So: the next time you’re watching a Hong Kong action flick or a Japanese anime, take some time to marvel at the words written on screen in the introduction, at the signs you see on buildings, or turn on subtitles. And realize that there are hundreds of millions of people out there who read those words as effortlessly as you read English. Because your reading of English, if it’s like mine, really is effortless: my brain has been rewired to do a significant amount of processing without any conscious thought or apparent exertion of energy: text goes straight from my eyes to chunks of words and meaning.


Alternatively, you could play Super Hexagon. Which is a game that I didn’t expect to be any good at: as any of the VGHVI regulars can attest, my skills at twitch games leave something to be desired. (I don’t think my reflexes were ever particularly wonderful, and I’m sure they haven’t gotten any better as I’ve gotten older.) So a game that requires me to react quickly to oncoming events, basically choosing the single correct response to each of them, didn’t sound like a good match for my skill set.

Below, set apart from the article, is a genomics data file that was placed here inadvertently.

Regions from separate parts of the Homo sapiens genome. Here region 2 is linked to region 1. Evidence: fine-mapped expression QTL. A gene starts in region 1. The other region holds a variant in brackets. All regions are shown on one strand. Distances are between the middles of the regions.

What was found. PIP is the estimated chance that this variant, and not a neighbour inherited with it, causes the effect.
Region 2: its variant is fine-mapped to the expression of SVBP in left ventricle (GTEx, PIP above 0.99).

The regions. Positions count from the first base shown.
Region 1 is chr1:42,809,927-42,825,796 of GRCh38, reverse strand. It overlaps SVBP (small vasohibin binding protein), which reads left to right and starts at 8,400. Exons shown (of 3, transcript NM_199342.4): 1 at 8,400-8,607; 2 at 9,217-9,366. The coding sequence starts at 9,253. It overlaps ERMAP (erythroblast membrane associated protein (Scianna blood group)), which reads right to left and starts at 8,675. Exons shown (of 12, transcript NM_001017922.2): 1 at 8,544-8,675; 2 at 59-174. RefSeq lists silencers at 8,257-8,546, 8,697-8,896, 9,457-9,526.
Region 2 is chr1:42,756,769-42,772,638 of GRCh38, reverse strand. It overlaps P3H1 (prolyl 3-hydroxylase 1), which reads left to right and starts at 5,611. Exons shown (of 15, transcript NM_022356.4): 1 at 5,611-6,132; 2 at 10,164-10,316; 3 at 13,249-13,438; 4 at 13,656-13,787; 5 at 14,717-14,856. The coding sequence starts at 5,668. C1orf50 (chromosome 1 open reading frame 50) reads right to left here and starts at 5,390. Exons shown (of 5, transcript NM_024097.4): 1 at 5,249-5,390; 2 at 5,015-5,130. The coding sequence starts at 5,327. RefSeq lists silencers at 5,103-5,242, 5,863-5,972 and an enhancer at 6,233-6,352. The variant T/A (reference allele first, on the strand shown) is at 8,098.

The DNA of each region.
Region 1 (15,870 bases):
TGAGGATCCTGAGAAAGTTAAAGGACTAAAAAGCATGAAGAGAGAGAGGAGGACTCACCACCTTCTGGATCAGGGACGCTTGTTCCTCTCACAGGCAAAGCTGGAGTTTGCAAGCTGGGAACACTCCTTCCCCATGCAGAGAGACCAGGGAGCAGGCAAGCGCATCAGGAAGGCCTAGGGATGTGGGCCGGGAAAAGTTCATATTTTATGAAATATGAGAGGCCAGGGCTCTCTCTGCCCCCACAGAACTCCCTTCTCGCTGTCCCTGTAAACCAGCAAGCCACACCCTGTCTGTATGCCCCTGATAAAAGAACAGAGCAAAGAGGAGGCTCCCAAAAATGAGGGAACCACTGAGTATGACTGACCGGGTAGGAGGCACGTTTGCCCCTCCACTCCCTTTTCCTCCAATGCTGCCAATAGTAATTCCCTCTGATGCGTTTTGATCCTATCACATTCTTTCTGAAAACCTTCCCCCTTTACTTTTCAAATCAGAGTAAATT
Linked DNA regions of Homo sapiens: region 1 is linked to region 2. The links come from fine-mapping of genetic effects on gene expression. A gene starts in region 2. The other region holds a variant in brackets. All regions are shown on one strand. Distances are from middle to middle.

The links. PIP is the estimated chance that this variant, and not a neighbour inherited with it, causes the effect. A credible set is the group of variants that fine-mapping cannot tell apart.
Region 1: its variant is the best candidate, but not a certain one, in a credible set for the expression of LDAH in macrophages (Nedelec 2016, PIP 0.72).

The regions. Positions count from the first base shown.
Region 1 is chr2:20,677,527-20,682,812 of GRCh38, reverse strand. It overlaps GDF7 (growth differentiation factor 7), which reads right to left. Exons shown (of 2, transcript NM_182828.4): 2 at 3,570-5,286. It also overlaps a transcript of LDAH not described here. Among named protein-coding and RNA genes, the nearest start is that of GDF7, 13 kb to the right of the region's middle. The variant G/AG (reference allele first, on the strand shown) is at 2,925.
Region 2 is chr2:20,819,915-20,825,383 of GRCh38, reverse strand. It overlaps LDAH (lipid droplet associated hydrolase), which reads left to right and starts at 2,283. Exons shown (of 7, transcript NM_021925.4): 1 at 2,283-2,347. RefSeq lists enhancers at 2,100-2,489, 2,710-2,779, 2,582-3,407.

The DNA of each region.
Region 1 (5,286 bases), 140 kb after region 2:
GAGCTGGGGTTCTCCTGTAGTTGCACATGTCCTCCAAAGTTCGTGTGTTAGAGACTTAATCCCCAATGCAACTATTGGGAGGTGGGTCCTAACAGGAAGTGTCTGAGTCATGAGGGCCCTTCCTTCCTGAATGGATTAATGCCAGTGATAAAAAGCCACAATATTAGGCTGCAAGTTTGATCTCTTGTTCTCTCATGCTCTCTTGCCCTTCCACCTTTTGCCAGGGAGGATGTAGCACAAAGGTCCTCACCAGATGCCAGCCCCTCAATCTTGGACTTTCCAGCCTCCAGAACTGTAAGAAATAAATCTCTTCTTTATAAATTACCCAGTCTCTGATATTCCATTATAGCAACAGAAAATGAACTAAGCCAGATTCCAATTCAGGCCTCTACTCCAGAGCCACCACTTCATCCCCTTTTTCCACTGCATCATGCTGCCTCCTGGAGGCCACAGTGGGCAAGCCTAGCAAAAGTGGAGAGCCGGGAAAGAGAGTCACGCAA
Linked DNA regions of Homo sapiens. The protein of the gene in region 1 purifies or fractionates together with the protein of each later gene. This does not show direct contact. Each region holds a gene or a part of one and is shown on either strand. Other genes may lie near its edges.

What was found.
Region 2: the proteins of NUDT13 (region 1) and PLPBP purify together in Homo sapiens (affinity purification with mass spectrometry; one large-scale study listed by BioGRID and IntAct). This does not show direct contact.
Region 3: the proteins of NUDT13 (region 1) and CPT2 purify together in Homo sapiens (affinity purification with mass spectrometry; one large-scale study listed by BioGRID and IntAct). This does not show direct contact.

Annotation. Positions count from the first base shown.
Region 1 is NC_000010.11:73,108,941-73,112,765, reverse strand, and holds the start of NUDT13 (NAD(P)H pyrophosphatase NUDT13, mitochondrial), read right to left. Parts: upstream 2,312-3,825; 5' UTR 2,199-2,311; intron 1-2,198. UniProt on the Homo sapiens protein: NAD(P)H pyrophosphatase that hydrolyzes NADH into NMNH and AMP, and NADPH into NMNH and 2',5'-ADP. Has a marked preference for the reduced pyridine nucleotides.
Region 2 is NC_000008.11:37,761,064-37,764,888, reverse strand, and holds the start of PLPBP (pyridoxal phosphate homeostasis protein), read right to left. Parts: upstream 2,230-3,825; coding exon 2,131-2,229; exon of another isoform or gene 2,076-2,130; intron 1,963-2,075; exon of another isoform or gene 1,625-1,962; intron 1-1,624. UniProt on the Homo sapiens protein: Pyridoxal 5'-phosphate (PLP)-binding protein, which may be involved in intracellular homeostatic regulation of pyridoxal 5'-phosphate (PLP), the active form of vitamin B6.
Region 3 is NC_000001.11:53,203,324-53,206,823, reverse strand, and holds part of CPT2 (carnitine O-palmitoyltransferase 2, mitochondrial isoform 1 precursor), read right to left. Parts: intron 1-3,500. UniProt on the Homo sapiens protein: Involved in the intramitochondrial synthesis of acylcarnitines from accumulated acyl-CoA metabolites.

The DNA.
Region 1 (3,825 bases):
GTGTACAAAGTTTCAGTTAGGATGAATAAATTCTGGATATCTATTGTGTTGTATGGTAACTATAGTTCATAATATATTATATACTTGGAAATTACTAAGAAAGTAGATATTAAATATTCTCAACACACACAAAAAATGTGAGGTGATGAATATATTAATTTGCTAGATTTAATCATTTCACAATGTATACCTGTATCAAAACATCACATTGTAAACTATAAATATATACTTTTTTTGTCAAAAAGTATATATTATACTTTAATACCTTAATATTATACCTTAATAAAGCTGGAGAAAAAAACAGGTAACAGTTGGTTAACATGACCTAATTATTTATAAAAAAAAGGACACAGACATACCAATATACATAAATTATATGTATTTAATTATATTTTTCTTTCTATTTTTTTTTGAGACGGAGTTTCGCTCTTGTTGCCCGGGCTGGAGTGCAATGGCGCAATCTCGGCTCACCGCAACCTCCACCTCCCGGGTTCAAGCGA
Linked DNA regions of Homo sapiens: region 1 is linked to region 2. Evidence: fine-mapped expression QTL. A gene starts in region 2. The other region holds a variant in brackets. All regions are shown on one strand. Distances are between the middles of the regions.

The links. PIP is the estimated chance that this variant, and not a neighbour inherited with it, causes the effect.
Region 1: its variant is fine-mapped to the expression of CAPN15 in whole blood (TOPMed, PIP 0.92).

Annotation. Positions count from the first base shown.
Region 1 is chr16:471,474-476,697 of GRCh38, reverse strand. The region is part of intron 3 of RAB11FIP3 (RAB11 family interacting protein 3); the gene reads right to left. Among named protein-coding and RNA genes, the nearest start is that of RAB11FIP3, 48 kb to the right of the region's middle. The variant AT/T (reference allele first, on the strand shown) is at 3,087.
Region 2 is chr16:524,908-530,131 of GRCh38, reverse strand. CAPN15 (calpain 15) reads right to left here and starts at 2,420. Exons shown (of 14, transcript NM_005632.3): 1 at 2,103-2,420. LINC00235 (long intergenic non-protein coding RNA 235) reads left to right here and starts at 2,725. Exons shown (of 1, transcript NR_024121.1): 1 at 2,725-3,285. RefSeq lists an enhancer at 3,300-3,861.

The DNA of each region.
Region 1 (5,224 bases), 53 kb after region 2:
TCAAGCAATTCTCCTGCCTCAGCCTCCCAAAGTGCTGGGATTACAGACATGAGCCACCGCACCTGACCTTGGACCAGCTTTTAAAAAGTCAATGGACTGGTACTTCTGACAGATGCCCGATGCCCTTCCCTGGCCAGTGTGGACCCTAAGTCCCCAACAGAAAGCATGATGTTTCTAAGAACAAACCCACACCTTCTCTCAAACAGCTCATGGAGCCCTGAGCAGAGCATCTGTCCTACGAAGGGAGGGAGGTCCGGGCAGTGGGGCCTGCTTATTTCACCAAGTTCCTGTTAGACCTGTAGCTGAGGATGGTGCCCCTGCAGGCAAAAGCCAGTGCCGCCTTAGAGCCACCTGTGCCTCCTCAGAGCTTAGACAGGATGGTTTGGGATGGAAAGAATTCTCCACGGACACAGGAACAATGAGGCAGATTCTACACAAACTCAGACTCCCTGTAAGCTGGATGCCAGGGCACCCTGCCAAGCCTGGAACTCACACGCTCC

Fortunately, the game did throw me a few lifelines amidst its frantic demands for response. It didn’t take too long before I realized that, just before you hit the 10 second mark, you’ll see a couple of 180-degree turns. So I knew I didn’t have to think about that; and, as a bonus, I got to practice the move that has you move as far as possible from your previous position. Or, soon after you hit the 20 second mark, it will give you a ring with two gaps in it, 120 degrees apart, with one of those gaps disappearing, and you’ll be confronted with pentagons for a while. Those pentagons were tough (and the 30- to 45-second high score seems to be the first widespread plateau in players’ experience with the game), but at least I knew what I was up against.